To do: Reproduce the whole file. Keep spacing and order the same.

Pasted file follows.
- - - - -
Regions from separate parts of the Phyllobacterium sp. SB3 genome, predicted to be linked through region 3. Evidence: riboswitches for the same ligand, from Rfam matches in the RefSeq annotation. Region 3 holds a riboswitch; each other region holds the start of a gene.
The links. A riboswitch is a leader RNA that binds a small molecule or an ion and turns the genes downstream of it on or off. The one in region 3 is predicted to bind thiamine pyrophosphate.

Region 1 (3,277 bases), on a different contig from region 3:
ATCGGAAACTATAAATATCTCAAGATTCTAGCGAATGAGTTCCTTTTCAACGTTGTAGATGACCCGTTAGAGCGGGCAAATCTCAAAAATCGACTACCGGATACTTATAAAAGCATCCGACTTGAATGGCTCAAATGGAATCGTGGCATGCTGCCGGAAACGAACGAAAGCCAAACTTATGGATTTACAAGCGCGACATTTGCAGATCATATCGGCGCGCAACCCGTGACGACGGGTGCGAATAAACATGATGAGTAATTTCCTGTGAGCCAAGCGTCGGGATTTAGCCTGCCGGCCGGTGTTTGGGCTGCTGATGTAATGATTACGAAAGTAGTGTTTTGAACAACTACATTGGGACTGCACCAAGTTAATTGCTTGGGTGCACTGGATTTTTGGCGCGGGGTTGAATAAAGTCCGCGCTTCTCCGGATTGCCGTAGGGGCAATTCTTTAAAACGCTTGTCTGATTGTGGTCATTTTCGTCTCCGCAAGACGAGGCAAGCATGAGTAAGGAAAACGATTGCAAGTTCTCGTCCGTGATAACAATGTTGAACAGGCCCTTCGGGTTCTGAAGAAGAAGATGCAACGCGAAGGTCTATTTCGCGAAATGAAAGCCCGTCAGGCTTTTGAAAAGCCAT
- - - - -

Regions from separate parts of the Phyllobacterium sp. SB3 genome, predicted to be linked through region 3. Evidence: riboswitches for the same ligand, from Rfam matches in the RefSeq annotation. Region 3 holds a riboswitch; each other region holds the start of a gene.
The links. A riboswitch is a leader RNA that binds a small molecule or an ion and turns the genes downstream of it on or off. The one in region 3 is predicted to bind thiamine pyrophosphate.

Region 1 (3,277 bases), on a different contig from region 3:
ATCGGAAACTATAAATATCTCAAGATTCTAGCGAATGAGTTCCTTTTCAACGTTGTAGATGACCCGTTAGAGCGGGCAAATCTCAAAAATCGACTACCGGATACTTATAAAAGCATCCGACTTGAATGGCTCAAATGGAATCGTGGCATGCTGCCGGAAACGAACGAAAGCCAAACTTATGGATTTACAAGCGCGACATTTGCAGATCATATCGGCGCGCAACCCGTGACGACGGGTGCGAATAAACATGATGAGTAATTTCCTGTGAGCCAAGCGTCGGGATTTAGCCTGCCGGCCGGTGTTTGGGCTGCTGATGTAATGATTACGAAAGTAGTGTTTTGAACAACTACATTGGGACTGCACCAAGTTAATTGCTTGGGTGCACTGGATTTTTGGCGCGGGGTTGAATAAAGTCCGCGCTTCTCCGGATTGCCGTAGGGGCAATTCTTTAAAACGCTTGTCTGATTGTGGTCATTTTCGTCTCCGCAAGACGAGGCAAGCATGAGTAAGGAAAACGATTGCAAGTTCTCGTCCGTGATAACAATGTTGAACAGGCCCTTCGGGTTCTGAAGAAGAAGATGCAACGCGAAGGTCTATTTCGCGAAATGAAAGCCCGTCAGGCTTTTGAAAAGCCAT